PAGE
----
Healthcare Writing

Colleen Shannon, Freelance Medical Writer

How to hire a medical writer

The stakes are high when you’re looking for help with a medical writing project. You need to know the work will be accurate, honest and effective. So how do you go about finding and working with the best writer for your project?

Do I need a medical writer?
There are some excellent reasons to involve an editorial professional. The obvious one is time. Even if you have great writers on your team - or you’re a pretty good writer yourself - you might simply need an extra pair of hands to get the job done because everyone is really busy.

Other times, a professional medical writer can fill a skills gap, or bring in extra knowledge. Maybe you need a writer with a particular style, someone who can get the words just right for your audience.

A medical writer is one way to go but keep an open mind. Hiring a freelance to carry out specific parts of the task might be more cost-effective. Maybe what you really need is a good researcher to trawl and assess the literature. Sometimes it is faster to have a member of your team write the bare bones, and then ask a freelance editor to flesh it out. It’s always a good idea to have an independent proofreader give your work a final check.

In the longer term, consider investing in some training so your team can take future jobs all the way from start to finish, allowing you to keep full control of the job in-house.

How do I find a good freelance writer?
First of all, look for someone who matches your brief. A mastery of the subject area is nice to have but not essential. Most medical writers will get up to speed quickly on most topics. Their experience with your format, platform and audience might be more important.

The ideal approach is to ask for recommendations. If your contacts can help, a referral from someone you trust is by far the best way to recruit a medical writer.

But what if this is not an option?

Recruit through a talent agent and you have an instant friend in the business. They should provide a list of candidates who have already been vetted, and the agent should be able to match you up with a writer who suits your needs. They can also give you lots of advice and support on the admin side. Sometimes I book work through my own agent, George Buckland - he does all this and more, and he does it brilliantly.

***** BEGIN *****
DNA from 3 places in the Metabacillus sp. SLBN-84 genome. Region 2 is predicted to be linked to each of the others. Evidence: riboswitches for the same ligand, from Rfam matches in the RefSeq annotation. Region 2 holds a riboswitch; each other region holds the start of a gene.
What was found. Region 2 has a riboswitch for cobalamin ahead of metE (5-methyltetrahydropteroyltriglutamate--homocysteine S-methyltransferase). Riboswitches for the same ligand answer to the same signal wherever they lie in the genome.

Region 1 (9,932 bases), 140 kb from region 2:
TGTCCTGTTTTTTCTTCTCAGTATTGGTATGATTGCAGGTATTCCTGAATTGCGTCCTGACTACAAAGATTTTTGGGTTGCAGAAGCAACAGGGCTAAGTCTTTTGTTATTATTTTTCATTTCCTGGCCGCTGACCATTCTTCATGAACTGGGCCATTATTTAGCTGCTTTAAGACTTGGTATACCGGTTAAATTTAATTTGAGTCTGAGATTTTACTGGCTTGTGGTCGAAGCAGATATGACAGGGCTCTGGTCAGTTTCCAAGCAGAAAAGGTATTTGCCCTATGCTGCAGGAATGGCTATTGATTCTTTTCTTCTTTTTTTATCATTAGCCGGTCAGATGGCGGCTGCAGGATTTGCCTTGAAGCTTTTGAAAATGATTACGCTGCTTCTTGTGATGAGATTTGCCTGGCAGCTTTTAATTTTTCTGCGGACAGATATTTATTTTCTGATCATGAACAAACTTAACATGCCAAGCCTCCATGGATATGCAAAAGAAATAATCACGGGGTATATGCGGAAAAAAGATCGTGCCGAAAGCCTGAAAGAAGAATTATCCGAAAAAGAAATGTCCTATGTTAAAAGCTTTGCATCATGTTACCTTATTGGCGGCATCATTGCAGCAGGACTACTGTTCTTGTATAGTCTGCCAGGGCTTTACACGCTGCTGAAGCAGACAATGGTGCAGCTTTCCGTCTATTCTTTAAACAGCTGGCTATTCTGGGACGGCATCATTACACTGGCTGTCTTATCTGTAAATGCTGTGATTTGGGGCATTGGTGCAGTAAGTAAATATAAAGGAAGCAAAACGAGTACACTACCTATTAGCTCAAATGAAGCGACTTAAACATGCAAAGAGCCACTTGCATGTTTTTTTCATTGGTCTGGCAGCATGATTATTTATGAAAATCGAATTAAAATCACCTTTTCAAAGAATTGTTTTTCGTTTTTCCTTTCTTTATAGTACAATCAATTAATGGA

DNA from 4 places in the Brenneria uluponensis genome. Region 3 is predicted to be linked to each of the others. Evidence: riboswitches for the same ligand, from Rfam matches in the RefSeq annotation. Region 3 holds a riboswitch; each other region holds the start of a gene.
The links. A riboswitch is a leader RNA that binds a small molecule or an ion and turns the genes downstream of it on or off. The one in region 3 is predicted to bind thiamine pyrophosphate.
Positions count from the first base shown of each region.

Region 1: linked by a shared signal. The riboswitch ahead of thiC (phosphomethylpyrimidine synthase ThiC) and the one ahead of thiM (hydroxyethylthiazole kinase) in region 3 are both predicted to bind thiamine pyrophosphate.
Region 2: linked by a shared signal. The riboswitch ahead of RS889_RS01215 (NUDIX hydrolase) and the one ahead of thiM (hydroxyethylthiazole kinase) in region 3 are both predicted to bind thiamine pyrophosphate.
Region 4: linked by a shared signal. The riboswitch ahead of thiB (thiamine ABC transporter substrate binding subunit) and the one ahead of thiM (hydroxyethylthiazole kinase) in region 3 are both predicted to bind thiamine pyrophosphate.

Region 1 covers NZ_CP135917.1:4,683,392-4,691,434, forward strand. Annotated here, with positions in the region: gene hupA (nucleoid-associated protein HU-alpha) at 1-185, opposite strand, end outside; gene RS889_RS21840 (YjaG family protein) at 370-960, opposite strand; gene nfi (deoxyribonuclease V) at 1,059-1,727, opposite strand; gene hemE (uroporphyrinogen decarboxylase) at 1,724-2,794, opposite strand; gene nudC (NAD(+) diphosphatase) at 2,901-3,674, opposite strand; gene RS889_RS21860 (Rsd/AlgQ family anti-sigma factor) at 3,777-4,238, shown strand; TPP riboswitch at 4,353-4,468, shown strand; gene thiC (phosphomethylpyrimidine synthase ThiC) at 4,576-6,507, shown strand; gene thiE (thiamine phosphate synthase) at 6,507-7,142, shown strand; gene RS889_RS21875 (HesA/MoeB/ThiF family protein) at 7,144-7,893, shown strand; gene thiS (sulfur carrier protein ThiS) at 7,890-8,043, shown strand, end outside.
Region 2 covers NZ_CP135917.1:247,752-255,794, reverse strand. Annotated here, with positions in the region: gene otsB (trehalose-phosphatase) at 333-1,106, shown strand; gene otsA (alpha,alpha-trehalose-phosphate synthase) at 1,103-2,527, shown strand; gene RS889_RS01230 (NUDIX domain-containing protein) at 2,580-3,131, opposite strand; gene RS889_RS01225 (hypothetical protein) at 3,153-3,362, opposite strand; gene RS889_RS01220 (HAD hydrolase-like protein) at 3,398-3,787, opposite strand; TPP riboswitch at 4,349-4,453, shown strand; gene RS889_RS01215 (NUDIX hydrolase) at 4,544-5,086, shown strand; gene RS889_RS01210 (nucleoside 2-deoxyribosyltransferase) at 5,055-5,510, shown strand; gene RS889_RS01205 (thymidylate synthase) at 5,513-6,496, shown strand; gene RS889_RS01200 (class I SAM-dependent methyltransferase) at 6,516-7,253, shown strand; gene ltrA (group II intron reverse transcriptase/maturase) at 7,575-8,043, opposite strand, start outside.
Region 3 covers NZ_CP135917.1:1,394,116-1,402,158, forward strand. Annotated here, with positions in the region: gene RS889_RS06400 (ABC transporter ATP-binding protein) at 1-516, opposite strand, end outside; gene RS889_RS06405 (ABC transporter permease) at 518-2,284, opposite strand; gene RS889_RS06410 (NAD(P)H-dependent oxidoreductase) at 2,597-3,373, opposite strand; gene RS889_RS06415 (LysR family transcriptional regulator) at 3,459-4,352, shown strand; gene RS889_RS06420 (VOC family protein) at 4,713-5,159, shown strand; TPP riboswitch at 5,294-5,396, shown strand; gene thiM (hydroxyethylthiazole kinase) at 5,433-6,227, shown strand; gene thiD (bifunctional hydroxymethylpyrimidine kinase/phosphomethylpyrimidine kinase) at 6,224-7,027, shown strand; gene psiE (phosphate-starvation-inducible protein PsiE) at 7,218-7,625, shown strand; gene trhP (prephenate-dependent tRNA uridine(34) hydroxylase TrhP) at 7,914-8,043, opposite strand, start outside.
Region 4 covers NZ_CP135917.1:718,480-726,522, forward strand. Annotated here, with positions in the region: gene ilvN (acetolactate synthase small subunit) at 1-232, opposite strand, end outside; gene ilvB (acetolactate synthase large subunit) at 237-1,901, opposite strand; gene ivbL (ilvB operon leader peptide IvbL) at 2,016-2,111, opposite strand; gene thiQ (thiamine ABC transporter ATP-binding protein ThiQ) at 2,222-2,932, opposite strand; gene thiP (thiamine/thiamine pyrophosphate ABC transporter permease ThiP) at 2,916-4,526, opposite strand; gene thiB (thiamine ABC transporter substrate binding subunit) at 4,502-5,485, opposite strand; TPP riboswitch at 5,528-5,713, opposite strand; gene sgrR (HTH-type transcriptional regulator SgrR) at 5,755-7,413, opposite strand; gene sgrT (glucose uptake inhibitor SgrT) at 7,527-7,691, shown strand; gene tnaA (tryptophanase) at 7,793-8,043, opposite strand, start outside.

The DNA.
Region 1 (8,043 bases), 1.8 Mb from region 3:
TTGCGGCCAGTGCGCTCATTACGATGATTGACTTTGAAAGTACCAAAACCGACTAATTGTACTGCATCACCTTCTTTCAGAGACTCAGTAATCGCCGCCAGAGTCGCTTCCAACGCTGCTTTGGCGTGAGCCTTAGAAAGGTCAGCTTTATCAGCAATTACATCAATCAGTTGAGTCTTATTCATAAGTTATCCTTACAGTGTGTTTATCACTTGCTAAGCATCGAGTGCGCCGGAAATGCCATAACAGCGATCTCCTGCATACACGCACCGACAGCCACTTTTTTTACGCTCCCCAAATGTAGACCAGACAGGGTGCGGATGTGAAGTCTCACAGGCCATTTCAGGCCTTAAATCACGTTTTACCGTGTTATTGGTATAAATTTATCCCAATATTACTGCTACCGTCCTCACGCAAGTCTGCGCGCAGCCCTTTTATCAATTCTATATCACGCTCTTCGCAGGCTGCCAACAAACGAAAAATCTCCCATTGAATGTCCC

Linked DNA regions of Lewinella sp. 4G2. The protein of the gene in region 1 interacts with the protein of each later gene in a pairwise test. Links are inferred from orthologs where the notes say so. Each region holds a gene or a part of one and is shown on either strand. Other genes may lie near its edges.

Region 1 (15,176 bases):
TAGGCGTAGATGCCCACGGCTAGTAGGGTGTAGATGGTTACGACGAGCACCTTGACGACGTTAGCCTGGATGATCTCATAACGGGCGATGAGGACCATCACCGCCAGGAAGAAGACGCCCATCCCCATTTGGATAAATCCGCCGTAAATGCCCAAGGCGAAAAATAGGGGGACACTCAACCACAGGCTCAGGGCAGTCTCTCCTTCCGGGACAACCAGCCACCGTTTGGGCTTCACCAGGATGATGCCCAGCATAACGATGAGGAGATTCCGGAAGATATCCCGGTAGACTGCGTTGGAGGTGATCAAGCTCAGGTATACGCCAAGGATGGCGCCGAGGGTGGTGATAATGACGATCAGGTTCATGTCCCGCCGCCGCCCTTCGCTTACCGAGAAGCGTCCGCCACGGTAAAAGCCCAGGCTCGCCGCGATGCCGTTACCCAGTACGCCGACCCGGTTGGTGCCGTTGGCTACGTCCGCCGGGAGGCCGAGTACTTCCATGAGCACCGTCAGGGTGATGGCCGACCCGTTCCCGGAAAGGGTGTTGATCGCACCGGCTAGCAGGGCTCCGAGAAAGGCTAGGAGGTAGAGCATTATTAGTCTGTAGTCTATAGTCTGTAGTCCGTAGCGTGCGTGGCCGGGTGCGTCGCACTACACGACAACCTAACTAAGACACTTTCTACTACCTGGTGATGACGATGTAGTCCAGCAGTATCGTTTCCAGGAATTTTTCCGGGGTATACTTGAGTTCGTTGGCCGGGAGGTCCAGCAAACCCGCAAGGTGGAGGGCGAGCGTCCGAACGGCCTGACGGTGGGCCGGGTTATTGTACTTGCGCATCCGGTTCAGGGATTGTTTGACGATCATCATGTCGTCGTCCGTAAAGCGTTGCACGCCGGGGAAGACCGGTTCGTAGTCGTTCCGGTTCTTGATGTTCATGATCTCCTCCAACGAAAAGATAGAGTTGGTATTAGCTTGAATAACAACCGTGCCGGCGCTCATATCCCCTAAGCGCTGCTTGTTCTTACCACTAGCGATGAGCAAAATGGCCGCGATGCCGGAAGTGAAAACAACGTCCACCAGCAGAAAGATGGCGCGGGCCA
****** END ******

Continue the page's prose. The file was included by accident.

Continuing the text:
If you can’t pay an agent’s fees, your next option is a DIY search. Most professional organisations for medical writers have a directory of members, and this can be a great way to find the right person for your assignment.

There’s an element of built-in quality control, because every member will have gone through an application process. This typically involves showing examples of published work, being approved by officials in the group, and providing recommendations. These are all reputable organisations with member directories:

Guild of Health Writers (contact the administrator)

Medical Journalists Association (complete their query form)

European Medical Writers Association

Association of British Science Writers

Society of Authors (has a medical writers section).

When you’ve found a writer you like, don’t stop there. Ask for writing samples and a couple of references from recent clients or employers.

Once you’ve ticked all these boxes, congratulations! You are ready to talk terms.

How much does it cost?
You might find that your chosen writer is reluctant to quote a rate immediately. This is more reasonable than it might seem. The fee depends on the nature of the project: not only how much time it will take but also how much responsibility is involved, what level of education or knowledge is required, whether it’s a rush job and how much support you can provide.

Most medical writers charge by the hour and will supply a time sheet with each invoice. Fees vary widely but it’s reasonable to expect a range of £320 to £500 per day. Some highly qualified or in-demand medical writers will charge more.

It’s less common than it should be, but you could also ask about a fixed fee for the project. That way you are paying for a result rather than time, and it’s easier to stick to your budget.

What about the admin?
You absolutely need a contract with your medical writer. This is important to assign copyright, for example. If your organisation does not have a standard contract for medical writers, a well-organised professional will have their own version for your consideration.

Having professional indemnity insurance is another mark of a serious partner for your project.

How can I make sure the job is done right?
The results you get will only be as good as the brief you give, so it’s worth putting in the effort to get this right from the very beginning. If your initial ideas are a bit vague that’s OK. A good medical writer will jump at the chance to develop the brief with you side-by-side. This can save you loads of time and it means you get extra value from your writer’s knowledge and experience.

Clear communication is essential, so stay in touch. Don’t just leave your writer to get on with the job alone.

At the end of the project, give your freelance some feedback and a debrief. It should be a two-way process, so why not ask your writer how it went from their point of view? And if the project results in an award or other kudos, please let your writer know. We’re only human and we like to share the glow of success.